Carlyle Group: Be Wary of Public Investments in Private Equity
For good reason, too.
Private equity firms raise money for a series of funds with a specified duration, usually around five years. They invest those funds through a variety of methods, such as buyouts, venture investments, or distressed investments.
The practice has created billions in wealth for those lucky enough to take part. While the average private equity fund stays pretty close to the market, the best can return north of 20% per year. For decades.
Unfortunately, only “accredited investors” – or institutions and wealthy individuals – can take part directly.
Everyday investors are left to buy shares of publicly traded private equity firms, like newly public Carlyle.
If you’re considering it, though, let me tell you why I’m convinced that Carlyle (and other public companies like it) should stay off of your “Buy” list.
Investors vs. Shareholders
From this point forward, I’ll use “investors” to refer to those who can give funds directly to Carlyle to invest. And I’ll use “shareholders” for those who buy shares of Group on the stock market.
It’s an important distinction, as the results for the two groups couldn’t be more off balance.
You see, for investors, Carlyle is very good at turning money into more money. It has returned about 27% per year for investors. That’s helped drive its assets under management to roughly $164 billion.
With numbers like that, it’s easy to see why private equity investments are so desirable. So when a firm like Carlyle has an initial public offering – thereby allowing the public to invest – it seems like a no-brainer.
Of course, it’s not that easy. Buying stock in Carlyle makes you a shareholder in the investment management firm, not an investor in its high-performance funds.
And while the fees these investment firms generate have made people into billionaires, that doesn’t seem to be the case for shareholders.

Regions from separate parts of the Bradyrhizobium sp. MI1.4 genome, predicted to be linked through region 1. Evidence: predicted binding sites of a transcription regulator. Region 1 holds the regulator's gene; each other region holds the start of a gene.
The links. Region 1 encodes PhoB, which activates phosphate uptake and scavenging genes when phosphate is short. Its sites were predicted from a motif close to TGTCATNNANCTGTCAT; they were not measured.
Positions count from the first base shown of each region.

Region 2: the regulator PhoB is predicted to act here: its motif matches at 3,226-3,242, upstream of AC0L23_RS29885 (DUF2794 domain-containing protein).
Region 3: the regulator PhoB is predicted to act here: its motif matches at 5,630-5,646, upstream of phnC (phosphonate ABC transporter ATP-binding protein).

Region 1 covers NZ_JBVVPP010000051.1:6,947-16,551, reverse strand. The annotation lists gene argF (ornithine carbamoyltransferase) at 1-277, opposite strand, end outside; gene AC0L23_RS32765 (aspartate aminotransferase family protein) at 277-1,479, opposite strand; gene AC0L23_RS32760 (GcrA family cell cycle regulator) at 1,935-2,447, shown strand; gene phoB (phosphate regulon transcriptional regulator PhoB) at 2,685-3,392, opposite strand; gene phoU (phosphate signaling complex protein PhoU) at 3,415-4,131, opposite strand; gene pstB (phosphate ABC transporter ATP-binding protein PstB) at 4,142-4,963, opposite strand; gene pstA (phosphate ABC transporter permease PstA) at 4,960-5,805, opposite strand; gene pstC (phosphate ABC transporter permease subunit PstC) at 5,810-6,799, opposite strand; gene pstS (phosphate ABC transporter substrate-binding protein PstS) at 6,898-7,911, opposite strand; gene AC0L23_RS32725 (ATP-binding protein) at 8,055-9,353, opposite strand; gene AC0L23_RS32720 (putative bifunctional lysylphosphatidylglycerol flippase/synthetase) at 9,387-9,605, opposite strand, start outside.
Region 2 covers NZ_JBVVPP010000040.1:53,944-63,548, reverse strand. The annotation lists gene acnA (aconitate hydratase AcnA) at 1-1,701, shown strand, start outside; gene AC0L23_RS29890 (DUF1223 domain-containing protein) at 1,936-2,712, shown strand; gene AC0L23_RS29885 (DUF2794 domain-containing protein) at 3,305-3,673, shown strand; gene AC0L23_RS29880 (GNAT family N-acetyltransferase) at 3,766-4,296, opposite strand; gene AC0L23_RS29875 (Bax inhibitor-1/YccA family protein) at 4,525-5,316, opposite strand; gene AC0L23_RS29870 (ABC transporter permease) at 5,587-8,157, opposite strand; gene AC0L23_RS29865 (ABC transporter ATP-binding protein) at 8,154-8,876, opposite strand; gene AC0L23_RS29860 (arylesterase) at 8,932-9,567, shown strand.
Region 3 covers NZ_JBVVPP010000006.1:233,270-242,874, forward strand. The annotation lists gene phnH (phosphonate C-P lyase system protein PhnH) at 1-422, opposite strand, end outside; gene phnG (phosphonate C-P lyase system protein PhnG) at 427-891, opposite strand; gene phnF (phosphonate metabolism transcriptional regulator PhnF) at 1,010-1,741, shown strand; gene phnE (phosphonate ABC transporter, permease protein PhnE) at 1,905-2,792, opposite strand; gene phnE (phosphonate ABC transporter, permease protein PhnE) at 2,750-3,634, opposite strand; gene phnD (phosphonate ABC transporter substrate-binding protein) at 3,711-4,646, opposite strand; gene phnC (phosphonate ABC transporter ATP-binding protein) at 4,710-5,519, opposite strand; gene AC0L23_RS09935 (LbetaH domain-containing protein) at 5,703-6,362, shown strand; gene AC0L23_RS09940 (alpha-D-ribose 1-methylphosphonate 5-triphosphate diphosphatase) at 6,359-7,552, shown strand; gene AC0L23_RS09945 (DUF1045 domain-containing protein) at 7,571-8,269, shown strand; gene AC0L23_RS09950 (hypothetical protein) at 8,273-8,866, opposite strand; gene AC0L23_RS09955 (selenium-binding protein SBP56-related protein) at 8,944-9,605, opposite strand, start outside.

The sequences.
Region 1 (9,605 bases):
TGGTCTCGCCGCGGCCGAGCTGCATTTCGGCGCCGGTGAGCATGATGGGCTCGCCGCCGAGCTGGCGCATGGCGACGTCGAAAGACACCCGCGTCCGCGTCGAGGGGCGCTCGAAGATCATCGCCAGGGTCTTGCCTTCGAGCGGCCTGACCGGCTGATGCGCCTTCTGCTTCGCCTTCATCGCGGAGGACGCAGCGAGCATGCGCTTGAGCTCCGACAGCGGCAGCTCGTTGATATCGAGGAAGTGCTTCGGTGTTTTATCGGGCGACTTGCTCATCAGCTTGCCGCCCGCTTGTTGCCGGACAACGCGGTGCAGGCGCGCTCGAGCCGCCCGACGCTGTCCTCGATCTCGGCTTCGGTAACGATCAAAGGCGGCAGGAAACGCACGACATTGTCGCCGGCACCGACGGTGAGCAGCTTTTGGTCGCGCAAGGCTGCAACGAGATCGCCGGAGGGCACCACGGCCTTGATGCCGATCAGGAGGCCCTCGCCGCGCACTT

Now, the trend of private equity firms offering public shares is relatively new. But so far, the returns for public shareholders have been abysmal across the board.
One problem is that earnings for these firms will be volatile and difficult to predict. That’s because the bulk of a private equity firm’s fees come from a bonus based on performance. Not the easiest thing to foresee.
On top of that, trying to understand a firm’s exposure to various markets (through the small amount of information released in the public disclosures) is a monumental task. In general, this uncertainty leads to lower stock valuations.
But the biggest problem with public investments in private equity funds is the inherent conflict of interest that the managers face.
Executives of traditional publicly traded companies have a fiduciary duty to make decisions in the best interest of their shareholders. But private equity managers have spent their whole careers striving for high returns for investors, not shareholders. So when the funds perform well and generate higher fees, managers will pay themselves and their teams higher bonuses.
Case in point, just before it began the IPO process, Carlyle paid a special one-time dividend to its partners totaling $398.5 million. The source? A $400 million loan from Abu Dhabi’s sovereign wealth fund. That debt is being paid for by shareholders in the form of lower earnings.
The fact that Carlyle was a massively profitable company with no need for public funds makes it more likely that the IPO was just a way for early investors to cash out. Those who become shareholders now are simply too late.
If you’re one of the lucky few who can invest in a Carlyle fund, you should consider it, because Carlyle is the best in private equity. But for most, buying shares of private equity investment firms simply won’t pay off in the end.
Ahead of the tape,